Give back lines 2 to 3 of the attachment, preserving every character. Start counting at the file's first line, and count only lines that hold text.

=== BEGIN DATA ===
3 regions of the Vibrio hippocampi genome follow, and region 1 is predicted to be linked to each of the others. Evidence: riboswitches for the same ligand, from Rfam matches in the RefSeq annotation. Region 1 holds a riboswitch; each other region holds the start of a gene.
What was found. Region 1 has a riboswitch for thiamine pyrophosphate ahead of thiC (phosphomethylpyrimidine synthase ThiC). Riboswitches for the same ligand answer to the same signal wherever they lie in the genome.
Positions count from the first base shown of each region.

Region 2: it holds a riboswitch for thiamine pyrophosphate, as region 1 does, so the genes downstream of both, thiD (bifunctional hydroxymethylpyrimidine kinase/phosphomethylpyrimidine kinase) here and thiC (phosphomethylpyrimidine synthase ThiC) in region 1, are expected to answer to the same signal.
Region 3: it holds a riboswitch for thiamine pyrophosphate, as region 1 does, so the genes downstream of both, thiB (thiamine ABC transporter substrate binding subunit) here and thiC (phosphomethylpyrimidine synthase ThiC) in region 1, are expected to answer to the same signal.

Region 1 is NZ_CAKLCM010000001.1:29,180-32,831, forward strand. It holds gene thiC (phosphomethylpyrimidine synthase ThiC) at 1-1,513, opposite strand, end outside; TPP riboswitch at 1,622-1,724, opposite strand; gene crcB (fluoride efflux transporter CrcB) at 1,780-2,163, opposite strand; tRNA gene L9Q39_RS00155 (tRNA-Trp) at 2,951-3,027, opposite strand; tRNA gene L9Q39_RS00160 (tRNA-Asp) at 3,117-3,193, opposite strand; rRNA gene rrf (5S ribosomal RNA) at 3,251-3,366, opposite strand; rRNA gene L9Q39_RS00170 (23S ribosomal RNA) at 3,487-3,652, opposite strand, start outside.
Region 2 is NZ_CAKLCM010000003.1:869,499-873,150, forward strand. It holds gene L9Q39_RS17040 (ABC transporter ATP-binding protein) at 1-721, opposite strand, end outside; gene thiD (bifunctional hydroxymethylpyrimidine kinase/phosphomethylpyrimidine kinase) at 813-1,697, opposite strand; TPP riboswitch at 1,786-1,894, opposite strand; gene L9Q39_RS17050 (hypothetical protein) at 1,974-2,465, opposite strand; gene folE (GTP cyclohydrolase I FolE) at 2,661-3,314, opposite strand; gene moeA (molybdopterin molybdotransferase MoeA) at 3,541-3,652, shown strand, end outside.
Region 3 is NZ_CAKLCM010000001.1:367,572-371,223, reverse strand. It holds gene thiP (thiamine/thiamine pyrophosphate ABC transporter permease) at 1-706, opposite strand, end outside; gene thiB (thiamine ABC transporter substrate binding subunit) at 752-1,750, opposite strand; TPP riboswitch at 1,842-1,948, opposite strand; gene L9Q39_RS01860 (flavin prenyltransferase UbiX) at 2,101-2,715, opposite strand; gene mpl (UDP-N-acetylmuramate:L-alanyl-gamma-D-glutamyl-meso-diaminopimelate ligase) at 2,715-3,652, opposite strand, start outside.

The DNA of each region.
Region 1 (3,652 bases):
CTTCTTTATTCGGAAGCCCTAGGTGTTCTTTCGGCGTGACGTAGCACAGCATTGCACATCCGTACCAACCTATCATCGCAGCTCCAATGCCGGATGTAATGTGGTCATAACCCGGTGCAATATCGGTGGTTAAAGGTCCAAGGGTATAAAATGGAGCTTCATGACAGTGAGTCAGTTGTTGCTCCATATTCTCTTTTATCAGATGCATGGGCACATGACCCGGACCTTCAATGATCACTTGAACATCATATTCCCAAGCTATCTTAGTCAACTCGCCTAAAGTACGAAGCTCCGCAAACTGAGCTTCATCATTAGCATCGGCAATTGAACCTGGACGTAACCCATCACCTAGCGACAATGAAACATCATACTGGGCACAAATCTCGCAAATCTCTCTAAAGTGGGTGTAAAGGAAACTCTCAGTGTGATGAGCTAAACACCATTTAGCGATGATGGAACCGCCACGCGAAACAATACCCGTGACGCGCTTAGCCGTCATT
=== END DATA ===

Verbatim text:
What was found. Region 1 has a riboswitch for thiamine pyrophosphate ahead of thiC (phosphomethylpyrimidine synthase ThiC). Riboswitches for the same ligand answer to the same signal wherever they lie in the genome.
Positions count from the first base shown of each region.